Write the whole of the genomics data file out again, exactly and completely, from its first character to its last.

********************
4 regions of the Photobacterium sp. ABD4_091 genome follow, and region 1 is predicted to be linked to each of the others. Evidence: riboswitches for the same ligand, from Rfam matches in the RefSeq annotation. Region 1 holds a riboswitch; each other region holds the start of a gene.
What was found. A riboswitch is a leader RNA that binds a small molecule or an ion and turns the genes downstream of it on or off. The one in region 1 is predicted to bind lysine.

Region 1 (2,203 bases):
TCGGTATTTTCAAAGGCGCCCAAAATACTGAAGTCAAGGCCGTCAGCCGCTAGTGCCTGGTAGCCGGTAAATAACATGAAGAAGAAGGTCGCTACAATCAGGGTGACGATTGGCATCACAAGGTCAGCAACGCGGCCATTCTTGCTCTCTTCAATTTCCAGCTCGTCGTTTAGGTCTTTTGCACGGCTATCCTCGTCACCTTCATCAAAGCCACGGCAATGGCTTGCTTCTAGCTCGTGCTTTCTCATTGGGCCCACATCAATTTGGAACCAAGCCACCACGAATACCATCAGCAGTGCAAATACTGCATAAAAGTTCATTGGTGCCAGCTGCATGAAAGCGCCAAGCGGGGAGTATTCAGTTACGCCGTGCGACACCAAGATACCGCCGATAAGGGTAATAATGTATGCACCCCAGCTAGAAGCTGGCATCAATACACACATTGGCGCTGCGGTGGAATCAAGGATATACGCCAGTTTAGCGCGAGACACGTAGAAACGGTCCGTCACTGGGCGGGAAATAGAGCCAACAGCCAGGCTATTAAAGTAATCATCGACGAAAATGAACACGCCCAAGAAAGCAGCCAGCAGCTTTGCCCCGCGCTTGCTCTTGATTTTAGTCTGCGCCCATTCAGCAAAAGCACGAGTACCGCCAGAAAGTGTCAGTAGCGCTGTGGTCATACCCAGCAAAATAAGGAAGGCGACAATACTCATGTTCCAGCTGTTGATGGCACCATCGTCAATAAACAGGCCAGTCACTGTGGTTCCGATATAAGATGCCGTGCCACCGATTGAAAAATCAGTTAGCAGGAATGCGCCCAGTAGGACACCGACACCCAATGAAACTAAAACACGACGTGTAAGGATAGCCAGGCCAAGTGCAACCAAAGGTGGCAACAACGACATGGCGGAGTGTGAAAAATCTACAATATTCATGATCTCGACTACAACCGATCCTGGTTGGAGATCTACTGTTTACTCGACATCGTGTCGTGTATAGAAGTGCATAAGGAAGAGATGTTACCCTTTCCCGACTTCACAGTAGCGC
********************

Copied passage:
4 regions of the Photobacterium sp. ABD4_091 genome follow, and region 1 is predicted to be linked to each of the others. Evidence: riboswitches for the same ligand, from Rfam matches in the RefSeq annotation. Region 1 holds a riboswitch; each other region holds the start of a gene.
What was found. A riboswitch is a leader RNA that binds a small molecule or an ion and turns the genes downstream of it on or off. The one in region 1 is predicted to bind lysine.

Region 1 (2,203 bases):
TCGGTATTTTCAAAGGCGCCCAAAATACTGAAGTCAAGGCCGTCAGCCGCTAGTGCCTGGTAGCCGGTAAATAACATGAAGAAGAAGGTCGCTACAATCAGGGTGACGATTGGCATCACAAGGTCAGCAACGCGGCCATTCTTGCTCTCTTCAATTTCCAGCTCGTCGTTTAGGTCTTTTGCACGGCTATCCTCGTCACCTTCATCAAAGCCACGGCAATGGCTTGCTTCTAGCTCGTGCTTTCTCATTGGGCCCACATCAATTTGGAACCAAGCCACCACGAATACCATCAGCAGTGCAAATACTGCATAAAAGTTCATTGGTGCCAGCTGCATGAAAGCGCCAAGCGGGGAGTATTCAGTTACGCCGTGCGACACCAAGATACCGCCGATAAGGGTAATAATGTATGCACCCCAGCTAGAAGCTGGCATCAATACACACATTGGCGCTGCGGTGGAATCAAGGATATACGCCAGTTTAGCGCGAGACACGTAGAAACGGTCCGTCACTGGGCGGGAAATAGAGCCAACAGCCAGGCTATTAAAGTAATCATCGACGAAAATGAACACGCCCAAGAAAGCAGCCAGCAGCTTTGCCCCGCGCTTGCTCTTGATTTTAGTCTGCGCCCATTCAGCAAAAGCACGAGTACCGCCAGAAAGTGTCAGTAGCGCTGTGGTCATACCCAGCAAAATAAGGAAGGCGACAATACTCATGTTCCAGCTGTTGATGGCACCATCGTCAATAAACAGGCCAGTCACTGTGGTTCCGATATAAGATGCCGTGCCACCGATTGAAAAATCAGTTAGCAGGAATGCGCCCAGTAGGACACCGACACCCAATGAAACTAAAACACGACGTGTAAGGATAGCCAGGCCAAGTGCAACCAAAGGTGGCAACAACGACATGGCGGAGTGTGAAAAATCTACAATATTCATGATCTCGACTACAACCGATCCTGGTTGGAGATCTACTGTTTACTCGACATCGTGTCGTGTATAGAAGTGCATAAGGAAGAGATGTTACCCTTTCCCGACTTCACAGTAGCGC